For more information on the music of Sliabh Luachra, here is an excellent and very comprehensive article by Terry Talarek King.
Matt Cranitch & Jackie Daly: The Tenpenny Bit/Art O'Keeffe's
Matt Cranitch & Jackie Daly: The Gullane Polka/The Blackwater Polkas
10/16/2011 | comments (0)
Next Gen Folk Column
Victory Music Review October 2011
Note: The Next Gen Folk column is intended to be more than just a perspective on roots musicians from a younger generation. The goal of the column is to show positive ways that different generations work together in roots music. The goal is to show how music is passed on and celebrated from generation to generation. The Congolese band Staff Benda Bilili is a powerful example of this kind of work.
Staff Benda Bilili. Très Très Fort.
2009. Crammed Discs.
When writing about music from Africa, it’s all too easy to get caught up in the stories behind the music. Africa has traditionally excited Western imaginations (and stereotypes) more than any other place. And sometimes the story is so powerful that you can’t ignore it, which gives the music a special meaning. This is the case with the Congolese ensemble Staff Benda Bilili. You just can’t make up a story like this.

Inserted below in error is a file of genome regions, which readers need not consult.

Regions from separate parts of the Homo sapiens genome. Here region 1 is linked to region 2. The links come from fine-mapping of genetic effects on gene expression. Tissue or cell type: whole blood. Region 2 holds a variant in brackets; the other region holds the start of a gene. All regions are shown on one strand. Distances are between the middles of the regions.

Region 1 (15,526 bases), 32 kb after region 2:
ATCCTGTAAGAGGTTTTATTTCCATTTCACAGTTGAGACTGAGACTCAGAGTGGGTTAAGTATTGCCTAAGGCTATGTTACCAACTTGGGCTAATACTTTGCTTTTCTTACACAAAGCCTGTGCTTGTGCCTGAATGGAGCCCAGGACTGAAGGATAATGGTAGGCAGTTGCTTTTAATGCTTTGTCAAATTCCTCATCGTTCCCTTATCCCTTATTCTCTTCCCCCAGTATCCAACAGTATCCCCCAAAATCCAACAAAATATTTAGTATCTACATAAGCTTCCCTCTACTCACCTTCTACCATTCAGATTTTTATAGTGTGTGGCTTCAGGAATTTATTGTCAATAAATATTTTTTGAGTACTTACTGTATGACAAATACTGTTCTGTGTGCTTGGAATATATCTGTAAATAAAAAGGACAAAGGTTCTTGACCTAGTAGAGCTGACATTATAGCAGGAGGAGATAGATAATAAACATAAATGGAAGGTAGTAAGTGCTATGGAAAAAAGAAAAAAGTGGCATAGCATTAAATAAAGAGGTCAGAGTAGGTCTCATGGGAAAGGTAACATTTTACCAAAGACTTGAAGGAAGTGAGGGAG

The musicians of Staff Benda Bilili are handicapped and live on the streets outside the Jardins Zoologique in Kinshasa, the capital of Democratic Republic of the Congo. Riding around on motorized tricycles all day (local kids push them when the tricycles run out of gas),they hustle a living from the city streets. They’re surrounded by, and have taken in, street children, or sheges. One of these former street kids, Roger Landu, is also a stunning virtuoso in the band. A mere 17 years old, he built his own instrument: a one-string lute he calls a satonge. It’s got a tinny sound from the homemade materials (a coffee can), but despite its humble origins and single string, he blazes through guitar riffs that would stun any six-string instrumentalist. I can’t imagine the ingenuity and creativity it would take to rise above a life in the streets with an entirely hand-made, self-taught talent like that. All the members of Staff Benda Bilili have hard-won stories like this. One example is Bandleader Ricky Likabu who works many odd jobs, hustles alcohol and cigarettes from his tricycle outside clubs, and, according to the liner notes, still sleeps on cardboard in the streets.